Wilkinson said he’s not trying to draw a line in the sand, but there has to be some connection between the billions of dollars on offer and progress toward Canada’s goals.
“You know, my style is not to have big fights,” he told CP in an interview. “I actually like to listen to what people and provinces have to say and to try to figure out a pathway through which we can accomplish the goals that we all want to achieve.”
The disagreement isn’t about whether to build non-emitting electricity, he added: It’s about how fast to do it.
“The gap that exists between us is not about whether we should have a non-emitting grid. It’s about whether we get there by 2035 or somewhere a little bit later,” he said.
Taking Alberta At Its Word
Wilkinson commended Alberta for doing what he said was the most of any province to expand its solar power production. The province is also well ahead of schedule on retiring or converting its coal-fired electricity generators, he noted. The last one will be converted before the end of this year.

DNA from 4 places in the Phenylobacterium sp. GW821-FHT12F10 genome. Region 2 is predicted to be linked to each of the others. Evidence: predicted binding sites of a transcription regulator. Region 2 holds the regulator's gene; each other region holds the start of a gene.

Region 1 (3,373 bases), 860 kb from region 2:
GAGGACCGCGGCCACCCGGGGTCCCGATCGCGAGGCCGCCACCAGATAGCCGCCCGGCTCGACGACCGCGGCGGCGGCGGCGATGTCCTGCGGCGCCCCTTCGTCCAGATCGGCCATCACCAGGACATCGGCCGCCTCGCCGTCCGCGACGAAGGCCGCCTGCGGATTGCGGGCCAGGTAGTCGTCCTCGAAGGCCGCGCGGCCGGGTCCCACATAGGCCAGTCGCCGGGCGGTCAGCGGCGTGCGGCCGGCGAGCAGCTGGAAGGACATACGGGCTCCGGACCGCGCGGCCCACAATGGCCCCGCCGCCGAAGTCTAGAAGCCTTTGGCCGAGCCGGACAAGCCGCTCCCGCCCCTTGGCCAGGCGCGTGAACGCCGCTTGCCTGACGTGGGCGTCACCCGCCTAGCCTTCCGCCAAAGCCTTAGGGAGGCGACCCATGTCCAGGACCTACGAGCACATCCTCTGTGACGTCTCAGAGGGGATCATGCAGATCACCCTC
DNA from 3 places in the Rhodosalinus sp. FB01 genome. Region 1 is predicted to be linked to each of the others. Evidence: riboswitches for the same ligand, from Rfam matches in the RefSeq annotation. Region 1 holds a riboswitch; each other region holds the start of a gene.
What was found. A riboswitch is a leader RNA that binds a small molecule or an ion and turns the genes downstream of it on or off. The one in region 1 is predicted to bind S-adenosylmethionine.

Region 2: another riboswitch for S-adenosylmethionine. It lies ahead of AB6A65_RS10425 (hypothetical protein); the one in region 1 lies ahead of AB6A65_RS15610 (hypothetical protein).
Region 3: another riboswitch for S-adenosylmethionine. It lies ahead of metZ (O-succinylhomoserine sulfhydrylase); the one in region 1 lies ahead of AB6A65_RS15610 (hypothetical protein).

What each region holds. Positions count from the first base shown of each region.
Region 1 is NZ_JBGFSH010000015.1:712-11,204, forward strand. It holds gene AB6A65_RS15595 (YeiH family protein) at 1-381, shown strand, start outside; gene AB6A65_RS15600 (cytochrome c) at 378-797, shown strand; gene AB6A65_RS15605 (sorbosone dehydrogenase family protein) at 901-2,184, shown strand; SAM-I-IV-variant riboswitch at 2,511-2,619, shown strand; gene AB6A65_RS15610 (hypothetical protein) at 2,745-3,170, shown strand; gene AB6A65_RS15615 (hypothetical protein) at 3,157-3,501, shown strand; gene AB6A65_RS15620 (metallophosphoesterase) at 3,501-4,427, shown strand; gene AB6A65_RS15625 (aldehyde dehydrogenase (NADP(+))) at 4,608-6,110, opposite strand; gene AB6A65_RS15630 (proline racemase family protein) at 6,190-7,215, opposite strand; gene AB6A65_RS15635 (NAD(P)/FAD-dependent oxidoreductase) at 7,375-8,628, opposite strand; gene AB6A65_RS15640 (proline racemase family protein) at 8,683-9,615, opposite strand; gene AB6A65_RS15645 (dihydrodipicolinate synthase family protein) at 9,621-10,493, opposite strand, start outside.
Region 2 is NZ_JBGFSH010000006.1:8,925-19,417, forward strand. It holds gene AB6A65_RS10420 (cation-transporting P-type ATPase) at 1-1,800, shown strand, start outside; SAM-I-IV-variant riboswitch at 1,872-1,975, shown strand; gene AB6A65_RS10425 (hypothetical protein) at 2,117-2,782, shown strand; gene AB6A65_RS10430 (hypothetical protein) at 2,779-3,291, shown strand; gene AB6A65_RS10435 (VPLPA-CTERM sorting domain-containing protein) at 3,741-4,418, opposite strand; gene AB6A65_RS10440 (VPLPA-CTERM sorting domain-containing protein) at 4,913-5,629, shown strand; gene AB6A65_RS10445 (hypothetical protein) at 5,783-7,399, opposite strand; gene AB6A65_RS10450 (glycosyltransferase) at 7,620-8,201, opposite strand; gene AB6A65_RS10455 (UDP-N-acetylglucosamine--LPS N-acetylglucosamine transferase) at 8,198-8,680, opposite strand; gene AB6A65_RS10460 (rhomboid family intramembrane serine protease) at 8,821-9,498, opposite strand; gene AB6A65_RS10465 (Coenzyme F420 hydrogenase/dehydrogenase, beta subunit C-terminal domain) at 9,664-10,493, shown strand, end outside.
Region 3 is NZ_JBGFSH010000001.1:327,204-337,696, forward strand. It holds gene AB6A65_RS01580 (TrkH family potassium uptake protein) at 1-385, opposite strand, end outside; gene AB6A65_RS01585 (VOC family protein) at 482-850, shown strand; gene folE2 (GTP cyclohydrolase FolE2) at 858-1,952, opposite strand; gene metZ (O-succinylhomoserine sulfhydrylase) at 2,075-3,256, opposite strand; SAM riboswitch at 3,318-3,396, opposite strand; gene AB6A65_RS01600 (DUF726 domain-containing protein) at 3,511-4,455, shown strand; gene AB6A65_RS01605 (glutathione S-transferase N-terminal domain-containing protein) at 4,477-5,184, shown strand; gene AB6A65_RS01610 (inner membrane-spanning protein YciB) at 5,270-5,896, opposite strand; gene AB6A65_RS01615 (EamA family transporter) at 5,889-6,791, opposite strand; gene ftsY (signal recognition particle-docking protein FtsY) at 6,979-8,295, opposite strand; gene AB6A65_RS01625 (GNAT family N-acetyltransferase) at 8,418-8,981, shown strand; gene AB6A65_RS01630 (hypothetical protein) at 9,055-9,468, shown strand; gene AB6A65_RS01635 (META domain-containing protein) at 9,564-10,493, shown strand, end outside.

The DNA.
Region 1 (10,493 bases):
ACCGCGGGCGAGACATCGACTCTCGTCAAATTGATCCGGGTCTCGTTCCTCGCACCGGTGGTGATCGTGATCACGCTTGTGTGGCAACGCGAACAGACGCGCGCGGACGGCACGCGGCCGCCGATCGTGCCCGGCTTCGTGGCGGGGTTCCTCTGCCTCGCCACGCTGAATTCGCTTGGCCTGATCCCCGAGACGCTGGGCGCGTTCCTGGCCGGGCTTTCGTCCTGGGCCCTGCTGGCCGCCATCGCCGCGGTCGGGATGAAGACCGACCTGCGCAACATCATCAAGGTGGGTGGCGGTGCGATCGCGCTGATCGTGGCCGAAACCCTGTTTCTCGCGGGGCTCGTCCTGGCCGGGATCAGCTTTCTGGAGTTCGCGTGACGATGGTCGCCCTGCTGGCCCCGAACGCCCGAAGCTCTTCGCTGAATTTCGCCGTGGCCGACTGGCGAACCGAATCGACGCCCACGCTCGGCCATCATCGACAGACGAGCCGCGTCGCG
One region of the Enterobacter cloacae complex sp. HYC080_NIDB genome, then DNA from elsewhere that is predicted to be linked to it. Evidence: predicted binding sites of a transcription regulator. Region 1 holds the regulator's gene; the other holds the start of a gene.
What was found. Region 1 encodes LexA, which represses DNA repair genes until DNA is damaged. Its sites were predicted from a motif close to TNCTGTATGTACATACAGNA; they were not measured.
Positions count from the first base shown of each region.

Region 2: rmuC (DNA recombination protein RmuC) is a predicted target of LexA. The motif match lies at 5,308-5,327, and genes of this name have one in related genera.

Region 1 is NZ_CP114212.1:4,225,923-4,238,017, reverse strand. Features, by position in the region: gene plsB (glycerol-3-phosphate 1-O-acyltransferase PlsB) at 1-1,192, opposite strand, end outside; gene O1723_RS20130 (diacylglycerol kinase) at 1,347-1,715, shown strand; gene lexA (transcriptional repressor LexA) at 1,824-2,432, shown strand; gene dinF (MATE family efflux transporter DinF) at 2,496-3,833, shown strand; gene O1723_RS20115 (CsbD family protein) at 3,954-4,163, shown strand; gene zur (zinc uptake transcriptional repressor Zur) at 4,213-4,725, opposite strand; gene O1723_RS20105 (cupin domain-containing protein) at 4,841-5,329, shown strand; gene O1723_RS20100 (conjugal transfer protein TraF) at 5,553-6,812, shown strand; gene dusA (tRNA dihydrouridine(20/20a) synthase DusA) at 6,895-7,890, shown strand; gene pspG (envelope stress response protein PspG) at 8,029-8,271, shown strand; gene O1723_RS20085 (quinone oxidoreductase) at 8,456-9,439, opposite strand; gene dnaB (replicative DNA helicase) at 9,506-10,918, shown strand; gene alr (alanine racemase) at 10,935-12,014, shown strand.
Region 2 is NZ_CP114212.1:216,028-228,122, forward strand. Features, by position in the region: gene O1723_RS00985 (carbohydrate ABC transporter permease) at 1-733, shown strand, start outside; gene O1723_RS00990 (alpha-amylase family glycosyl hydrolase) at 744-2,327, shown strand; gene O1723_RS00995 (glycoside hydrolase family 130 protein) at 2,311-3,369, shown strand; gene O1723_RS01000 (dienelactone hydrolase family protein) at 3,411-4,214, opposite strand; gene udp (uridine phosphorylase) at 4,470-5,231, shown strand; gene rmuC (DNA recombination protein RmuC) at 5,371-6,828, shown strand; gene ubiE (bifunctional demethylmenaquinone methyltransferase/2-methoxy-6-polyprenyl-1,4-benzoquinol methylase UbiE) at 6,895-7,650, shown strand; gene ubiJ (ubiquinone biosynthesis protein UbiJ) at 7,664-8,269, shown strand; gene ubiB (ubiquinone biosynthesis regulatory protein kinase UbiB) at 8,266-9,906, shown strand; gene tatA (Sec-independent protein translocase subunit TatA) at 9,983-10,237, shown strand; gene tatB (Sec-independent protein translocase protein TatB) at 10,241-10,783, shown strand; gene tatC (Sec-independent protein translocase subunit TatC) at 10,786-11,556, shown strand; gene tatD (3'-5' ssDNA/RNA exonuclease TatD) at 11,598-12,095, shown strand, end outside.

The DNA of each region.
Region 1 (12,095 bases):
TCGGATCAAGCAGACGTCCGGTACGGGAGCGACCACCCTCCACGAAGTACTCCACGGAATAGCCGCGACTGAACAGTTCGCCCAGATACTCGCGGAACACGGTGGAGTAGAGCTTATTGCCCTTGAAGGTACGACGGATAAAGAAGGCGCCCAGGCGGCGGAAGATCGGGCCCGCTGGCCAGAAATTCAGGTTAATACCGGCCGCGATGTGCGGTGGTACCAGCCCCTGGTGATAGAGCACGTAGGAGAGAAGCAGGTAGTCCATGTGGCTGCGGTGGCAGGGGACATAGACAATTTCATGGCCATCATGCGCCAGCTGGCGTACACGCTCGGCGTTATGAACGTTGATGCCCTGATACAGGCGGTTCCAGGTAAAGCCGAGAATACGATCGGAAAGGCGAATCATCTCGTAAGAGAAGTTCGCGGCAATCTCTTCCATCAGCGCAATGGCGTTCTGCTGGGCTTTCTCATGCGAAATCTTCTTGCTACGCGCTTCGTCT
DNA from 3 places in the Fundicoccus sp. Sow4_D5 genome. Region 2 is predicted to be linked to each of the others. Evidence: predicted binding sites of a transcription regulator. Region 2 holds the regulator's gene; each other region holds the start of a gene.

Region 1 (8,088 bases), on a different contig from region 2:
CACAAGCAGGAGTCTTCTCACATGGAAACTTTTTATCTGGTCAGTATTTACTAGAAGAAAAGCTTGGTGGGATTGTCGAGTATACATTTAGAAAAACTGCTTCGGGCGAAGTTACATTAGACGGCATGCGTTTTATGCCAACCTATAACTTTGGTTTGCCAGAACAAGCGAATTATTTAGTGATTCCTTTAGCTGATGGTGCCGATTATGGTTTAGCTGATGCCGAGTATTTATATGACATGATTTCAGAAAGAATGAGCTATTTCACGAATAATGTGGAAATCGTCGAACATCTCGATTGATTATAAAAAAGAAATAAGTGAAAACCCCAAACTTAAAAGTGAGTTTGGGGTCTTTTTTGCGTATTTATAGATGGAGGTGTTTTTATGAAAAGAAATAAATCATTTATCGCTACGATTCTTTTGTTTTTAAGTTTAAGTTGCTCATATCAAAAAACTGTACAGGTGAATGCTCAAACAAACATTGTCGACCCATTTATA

Last week, however, Premier Danielle Smith announced the province’s moratorium wind and solar projects over a megawatt in size, claiming it wants to address concerns about the effect on farmland, scenery, reliability, and eventually, cleaning up the projects at the end of their life. The renewables industry, which stands to lose billions of dollars over a provincial move that caught it by surprise, maintains all the issues Smith is raising are being addressed, and could be resolved without jeopardizing the province’s access to clean energy investment.
Wilkinson said he is taking Alberta “at its word” that the pause is just to ensure everything is being done properly in the face of faster-than-expected growth, particularly in solar power.
He also said he thinks there is already a good conversation happening with Alberta, and he is convinced an agreement between the two governments is possible.
The main body of this report was first published by The Canadian Press on August 8, 2023.